"I know you face budget issues that seem insurmountable, having averaged over a million dollars shortfall a year for the last three years. Mr. Bethke noted that he was struggling to remain respectful but was trying hard because he was told to be respectful. I have nobody telling me to be nice so I will ask you again. Where is the excellence in these proposals? I know the situation is awful, but you can do better for the community, staff and most especially our kids."
Many teachers came up at the break and thanked me for my words. I said, "you're welcome" to all and went about my way midway through the meeting. I bit my tongue to keep from asking them if they voted for me. Conspicuously absent from commenting was newly elected Sandy Nelson. She was there, holding court with my other vanquisher, Eric Busse at the break, but she never uttered a word in defense of those who endorsed her. Busse parroted, "I agree with Nancy and Dennis and feel your pain the governor has caused us all." I met up with Mr. Kopf at JCMC when I brought my son his water bottles for track practice this morning and he also thanked me for my remarks. I told him, "I thought it was really important and, well, I had nothing to lose, did I?" Snarky, but it was the last straw in a long line of straws. Sorry Mr. K. Wrong place, wrong time, I guess.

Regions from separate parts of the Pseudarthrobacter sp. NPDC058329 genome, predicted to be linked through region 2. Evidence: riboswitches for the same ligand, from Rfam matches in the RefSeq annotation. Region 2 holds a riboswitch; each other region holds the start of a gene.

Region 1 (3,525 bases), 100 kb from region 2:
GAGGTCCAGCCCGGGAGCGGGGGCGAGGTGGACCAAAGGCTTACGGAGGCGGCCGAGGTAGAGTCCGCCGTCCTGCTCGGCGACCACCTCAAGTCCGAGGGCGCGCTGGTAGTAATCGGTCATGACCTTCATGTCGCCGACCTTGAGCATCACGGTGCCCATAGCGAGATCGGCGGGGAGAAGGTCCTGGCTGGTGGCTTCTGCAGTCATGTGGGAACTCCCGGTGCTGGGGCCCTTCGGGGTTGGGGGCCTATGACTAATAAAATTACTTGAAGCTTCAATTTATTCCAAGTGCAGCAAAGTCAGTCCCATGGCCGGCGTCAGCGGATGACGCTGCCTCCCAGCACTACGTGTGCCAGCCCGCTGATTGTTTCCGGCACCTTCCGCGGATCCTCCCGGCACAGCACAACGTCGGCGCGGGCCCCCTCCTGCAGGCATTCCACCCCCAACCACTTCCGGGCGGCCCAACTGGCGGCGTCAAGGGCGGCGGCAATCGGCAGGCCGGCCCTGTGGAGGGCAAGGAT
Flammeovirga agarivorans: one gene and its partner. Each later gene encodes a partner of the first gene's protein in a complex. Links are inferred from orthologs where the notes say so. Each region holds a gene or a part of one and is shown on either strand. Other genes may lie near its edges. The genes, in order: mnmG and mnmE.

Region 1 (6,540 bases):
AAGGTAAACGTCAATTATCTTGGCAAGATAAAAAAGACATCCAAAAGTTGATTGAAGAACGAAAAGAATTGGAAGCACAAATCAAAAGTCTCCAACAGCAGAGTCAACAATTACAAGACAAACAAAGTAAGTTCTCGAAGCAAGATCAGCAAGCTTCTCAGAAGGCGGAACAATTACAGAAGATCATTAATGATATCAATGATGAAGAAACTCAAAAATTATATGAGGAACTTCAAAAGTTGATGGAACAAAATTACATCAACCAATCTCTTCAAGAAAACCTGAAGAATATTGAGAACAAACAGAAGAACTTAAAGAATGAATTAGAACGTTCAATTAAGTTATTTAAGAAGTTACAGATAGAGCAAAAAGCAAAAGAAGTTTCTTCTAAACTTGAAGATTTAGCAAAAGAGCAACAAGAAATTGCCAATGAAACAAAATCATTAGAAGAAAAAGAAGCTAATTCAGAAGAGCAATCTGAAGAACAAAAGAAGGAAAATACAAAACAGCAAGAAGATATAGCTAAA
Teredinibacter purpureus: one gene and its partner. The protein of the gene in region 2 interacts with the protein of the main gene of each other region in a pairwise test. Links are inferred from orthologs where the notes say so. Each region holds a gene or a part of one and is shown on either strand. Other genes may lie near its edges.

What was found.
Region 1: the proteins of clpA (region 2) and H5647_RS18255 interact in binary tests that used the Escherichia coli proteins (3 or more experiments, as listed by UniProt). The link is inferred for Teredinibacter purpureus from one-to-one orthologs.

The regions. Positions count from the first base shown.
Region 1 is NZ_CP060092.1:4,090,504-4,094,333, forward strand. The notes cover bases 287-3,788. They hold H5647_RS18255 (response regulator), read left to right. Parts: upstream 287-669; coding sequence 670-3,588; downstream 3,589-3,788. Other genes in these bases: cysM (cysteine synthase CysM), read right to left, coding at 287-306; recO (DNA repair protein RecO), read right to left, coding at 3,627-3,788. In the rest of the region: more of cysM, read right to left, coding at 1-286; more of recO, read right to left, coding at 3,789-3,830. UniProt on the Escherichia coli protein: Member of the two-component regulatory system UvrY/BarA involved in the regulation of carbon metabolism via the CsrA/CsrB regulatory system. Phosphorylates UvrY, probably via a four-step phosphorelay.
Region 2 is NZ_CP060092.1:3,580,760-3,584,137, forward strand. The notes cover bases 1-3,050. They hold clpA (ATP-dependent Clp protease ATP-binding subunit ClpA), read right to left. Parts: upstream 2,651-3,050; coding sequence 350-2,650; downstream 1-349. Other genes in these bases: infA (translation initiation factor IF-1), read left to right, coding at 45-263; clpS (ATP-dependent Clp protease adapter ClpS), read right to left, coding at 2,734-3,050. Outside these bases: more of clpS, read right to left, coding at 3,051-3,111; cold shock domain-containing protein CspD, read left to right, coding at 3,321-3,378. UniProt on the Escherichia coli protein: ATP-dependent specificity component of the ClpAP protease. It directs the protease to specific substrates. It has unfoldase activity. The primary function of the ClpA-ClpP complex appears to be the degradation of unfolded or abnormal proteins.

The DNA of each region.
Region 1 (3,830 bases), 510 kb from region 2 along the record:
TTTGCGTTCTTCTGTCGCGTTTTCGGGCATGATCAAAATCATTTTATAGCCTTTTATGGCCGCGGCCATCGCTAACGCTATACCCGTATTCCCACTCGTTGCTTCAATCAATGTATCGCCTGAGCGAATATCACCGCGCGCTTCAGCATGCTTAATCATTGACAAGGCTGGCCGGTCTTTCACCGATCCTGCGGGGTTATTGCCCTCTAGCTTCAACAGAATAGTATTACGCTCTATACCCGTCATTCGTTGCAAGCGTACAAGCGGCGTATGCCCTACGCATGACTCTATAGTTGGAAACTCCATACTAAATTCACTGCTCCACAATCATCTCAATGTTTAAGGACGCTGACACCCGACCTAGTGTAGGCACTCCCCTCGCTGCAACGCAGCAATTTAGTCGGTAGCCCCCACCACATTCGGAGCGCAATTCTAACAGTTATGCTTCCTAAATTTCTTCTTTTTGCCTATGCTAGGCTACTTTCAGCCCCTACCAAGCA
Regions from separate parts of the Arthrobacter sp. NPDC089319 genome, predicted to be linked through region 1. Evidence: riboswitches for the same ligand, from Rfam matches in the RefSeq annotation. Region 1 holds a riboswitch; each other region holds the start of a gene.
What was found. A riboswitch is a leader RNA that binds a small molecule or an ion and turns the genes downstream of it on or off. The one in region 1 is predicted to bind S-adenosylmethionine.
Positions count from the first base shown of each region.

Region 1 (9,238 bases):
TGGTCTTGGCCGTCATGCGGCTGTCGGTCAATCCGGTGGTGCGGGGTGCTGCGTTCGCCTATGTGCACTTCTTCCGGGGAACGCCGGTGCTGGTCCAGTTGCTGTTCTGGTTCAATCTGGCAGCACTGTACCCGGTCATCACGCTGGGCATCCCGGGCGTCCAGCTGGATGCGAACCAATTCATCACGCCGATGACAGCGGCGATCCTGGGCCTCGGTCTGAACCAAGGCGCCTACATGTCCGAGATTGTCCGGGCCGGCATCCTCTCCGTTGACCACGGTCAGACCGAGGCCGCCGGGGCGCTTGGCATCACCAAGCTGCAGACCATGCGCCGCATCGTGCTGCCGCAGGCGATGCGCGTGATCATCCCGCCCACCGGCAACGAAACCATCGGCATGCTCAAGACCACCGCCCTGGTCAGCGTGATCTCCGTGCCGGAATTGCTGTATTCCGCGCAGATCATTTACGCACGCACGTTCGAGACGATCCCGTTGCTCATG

So, that's how what could be considered the first public and staff comment session on the proposed budgets went. When the board members each made their remarks to Jerry regarding the budget proposals, Nancy Hurley, as always, in her quiet and self-assured way, pointed out what should have been obvious to even the densest amongst us. "I have issues with both the product and the process of this budget proposal." Dennis echoed the "How is this excellent?" lament, Tina said she couldn't grasp how else the budget could be managed because the only way to affect bottom line is increased revenues or decreased spending. John Rasmussen agreed with Tina and Kathi said, "Call me idealistic, but I am sure that once admin gets public and staff input, they will come back to us with a proposal we can all live with." Jerry then said, "Give me direction." Really. The taxpayers of this district pay you $127,000 plus a bunch of perks for this reaction? "So what I'm hearing is that the board wants me to come back with a proposal to freeze salary and benefits next year." Blank looks by the board members ensues. "No, we want you to collaborate with the staff and community to come back to us with another proposal." The conversation was very painful to watch and either Jerry was purposefully obtuse or he. just. doesn't. get. it. I'm leaning toward the latter. Even after this complete FUBAR, he thought presenting the next iteration to the board on April 29 without opportunity for staff review was how the next round should go. A staff member quietly pointed out, "Isn't that just going to land us here again in three weeks?" Collaboration means collaboration! Carry on, my young padawan!